Cities: Skyline II also struggles to help you properly fit pipes and wiring. When you are trying to make connections, it can be hard to get a perfect match that the game recognizes as a connection. This means spending lots of time figuring out how to connect water mains or sewage pipes properly. Veterans of the series or city builders can quickly figure out strategies to adapt or understand the actual urgency. But newer players will struggle to understand why citizens aren’t satisfied with new housing options or cries for help. Even if you funnel more power and water than the city can use or create more housing, you are always critical.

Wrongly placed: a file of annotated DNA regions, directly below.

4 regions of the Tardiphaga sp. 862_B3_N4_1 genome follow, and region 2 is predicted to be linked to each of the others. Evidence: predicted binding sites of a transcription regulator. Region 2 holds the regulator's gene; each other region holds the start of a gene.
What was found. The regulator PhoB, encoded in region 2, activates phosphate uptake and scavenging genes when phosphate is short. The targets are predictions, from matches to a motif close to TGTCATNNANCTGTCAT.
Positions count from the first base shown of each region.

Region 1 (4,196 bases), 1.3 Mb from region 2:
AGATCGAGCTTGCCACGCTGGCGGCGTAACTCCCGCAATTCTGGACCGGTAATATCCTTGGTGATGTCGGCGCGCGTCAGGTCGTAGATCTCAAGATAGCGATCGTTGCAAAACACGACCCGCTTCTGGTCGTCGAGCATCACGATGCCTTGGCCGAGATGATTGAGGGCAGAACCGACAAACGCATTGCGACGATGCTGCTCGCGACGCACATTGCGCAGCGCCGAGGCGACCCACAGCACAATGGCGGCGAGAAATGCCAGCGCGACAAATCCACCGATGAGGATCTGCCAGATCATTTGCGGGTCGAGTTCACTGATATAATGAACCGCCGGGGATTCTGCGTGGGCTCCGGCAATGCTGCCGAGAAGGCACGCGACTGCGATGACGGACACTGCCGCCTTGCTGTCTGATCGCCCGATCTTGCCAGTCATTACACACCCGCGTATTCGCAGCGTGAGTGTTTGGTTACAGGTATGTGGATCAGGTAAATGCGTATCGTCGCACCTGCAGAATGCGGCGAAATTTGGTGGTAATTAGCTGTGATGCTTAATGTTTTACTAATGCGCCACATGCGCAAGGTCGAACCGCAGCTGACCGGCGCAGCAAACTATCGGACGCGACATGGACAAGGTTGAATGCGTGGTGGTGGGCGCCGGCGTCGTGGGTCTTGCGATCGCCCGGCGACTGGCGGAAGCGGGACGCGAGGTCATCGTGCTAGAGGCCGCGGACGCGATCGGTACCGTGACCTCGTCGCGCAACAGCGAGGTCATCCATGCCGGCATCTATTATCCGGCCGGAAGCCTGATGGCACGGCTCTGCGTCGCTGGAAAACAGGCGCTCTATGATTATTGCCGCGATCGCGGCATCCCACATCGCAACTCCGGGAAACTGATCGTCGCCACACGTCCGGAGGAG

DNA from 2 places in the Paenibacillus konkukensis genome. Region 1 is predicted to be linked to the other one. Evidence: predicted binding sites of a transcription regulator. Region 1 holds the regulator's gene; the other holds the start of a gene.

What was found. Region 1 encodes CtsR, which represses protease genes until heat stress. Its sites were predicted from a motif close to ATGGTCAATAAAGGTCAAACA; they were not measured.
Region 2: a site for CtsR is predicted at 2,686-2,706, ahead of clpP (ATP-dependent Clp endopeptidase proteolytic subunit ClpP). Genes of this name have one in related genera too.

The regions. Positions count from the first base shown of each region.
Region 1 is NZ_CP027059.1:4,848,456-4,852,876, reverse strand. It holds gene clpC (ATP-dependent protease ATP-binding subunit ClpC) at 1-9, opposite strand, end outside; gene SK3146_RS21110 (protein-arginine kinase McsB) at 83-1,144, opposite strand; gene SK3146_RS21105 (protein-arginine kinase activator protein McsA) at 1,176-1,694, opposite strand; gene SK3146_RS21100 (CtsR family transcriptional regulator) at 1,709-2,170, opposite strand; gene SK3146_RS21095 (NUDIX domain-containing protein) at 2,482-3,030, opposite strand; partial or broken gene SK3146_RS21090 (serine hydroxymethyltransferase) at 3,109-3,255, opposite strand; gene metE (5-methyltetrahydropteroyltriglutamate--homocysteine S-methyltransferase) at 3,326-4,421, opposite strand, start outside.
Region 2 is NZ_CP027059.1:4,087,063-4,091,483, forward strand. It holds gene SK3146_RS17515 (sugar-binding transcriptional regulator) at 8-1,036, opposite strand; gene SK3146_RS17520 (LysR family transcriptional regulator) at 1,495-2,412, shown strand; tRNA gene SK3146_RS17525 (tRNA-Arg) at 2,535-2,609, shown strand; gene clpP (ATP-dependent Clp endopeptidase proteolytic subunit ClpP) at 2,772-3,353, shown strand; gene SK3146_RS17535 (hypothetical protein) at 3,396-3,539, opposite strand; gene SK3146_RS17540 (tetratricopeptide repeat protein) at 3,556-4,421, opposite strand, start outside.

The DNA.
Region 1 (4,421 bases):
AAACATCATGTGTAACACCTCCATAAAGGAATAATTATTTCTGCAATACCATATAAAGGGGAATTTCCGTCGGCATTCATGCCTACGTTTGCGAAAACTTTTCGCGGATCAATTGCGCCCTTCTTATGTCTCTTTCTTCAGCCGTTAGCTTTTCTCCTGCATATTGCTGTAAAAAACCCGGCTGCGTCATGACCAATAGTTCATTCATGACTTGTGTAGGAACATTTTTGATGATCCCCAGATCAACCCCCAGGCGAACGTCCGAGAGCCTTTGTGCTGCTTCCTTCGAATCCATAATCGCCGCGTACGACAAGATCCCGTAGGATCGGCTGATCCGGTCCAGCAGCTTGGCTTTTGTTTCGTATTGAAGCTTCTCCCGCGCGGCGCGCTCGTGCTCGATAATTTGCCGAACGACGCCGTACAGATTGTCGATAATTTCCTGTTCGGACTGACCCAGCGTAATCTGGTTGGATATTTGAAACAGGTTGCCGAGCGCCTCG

The lack of explanation surrounding the balance sheet is another big misstep. It’s easy to get carried away and believe that everything’s fine in the beginning. Your accomplishments give you large amounts of money which is generous. Unfortunately, it hides the fact that your cities are loss-making machines in the beginning. This is dangerous for new players because they are stuck in a Catch-22. They can’t spend more on education or vital public services or they get stuck with debt they can’t pay off. But not building those facilities makes it harder for you to earn taxes and start making profits. There’s no alert to this situation either or an explanation, making it tough to recover.